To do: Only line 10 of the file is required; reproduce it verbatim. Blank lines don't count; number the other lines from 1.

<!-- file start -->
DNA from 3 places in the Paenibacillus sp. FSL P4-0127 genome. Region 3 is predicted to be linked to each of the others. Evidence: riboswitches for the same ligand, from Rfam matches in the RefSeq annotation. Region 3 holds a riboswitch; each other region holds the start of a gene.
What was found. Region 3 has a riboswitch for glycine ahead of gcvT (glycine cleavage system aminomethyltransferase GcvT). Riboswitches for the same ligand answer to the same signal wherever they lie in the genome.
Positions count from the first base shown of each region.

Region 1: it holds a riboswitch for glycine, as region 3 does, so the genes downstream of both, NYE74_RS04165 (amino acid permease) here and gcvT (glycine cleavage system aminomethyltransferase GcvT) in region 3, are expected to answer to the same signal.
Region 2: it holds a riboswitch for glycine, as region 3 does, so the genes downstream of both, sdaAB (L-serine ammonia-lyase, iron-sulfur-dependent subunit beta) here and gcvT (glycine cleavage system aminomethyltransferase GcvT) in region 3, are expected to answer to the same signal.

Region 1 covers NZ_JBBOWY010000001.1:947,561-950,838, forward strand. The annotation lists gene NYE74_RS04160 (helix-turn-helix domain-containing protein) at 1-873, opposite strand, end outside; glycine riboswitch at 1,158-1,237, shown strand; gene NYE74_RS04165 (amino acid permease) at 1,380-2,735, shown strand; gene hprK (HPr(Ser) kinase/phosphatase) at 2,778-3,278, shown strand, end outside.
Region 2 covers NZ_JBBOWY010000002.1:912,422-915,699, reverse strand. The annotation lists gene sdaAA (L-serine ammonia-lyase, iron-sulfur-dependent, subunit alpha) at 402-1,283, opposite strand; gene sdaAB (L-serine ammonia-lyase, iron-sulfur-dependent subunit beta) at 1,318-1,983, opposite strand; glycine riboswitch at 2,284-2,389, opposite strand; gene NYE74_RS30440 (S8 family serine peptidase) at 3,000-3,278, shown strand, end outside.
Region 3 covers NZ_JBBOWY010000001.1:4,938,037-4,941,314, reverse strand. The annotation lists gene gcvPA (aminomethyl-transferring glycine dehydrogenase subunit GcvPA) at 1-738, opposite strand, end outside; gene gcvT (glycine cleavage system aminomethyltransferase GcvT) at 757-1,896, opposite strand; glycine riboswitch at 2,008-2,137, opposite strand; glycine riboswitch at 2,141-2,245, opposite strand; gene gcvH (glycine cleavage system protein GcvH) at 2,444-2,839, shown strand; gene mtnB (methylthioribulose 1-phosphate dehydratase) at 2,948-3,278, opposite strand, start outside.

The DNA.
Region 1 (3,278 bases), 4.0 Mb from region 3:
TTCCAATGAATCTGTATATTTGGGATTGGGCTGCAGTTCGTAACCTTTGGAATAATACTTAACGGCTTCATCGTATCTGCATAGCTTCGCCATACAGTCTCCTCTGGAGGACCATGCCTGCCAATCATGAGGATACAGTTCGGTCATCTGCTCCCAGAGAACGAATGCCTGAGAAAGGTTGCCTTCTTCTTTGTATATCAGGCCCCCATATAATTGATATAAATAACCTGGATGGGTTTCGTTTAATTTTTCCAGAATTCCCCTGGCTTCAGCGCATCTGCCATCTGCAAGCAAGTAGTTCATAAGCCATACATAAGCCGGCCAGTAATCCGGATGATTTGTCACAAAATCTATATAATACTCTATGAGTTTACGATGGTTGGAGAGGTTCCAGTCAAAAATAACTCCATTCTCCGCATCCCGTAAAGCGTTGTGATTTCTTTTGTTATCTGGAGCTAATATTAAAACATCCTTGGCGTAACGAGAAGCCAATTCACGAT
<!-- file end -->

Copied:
Region 1 (3,278 bases), 4.0 Mb from region 3: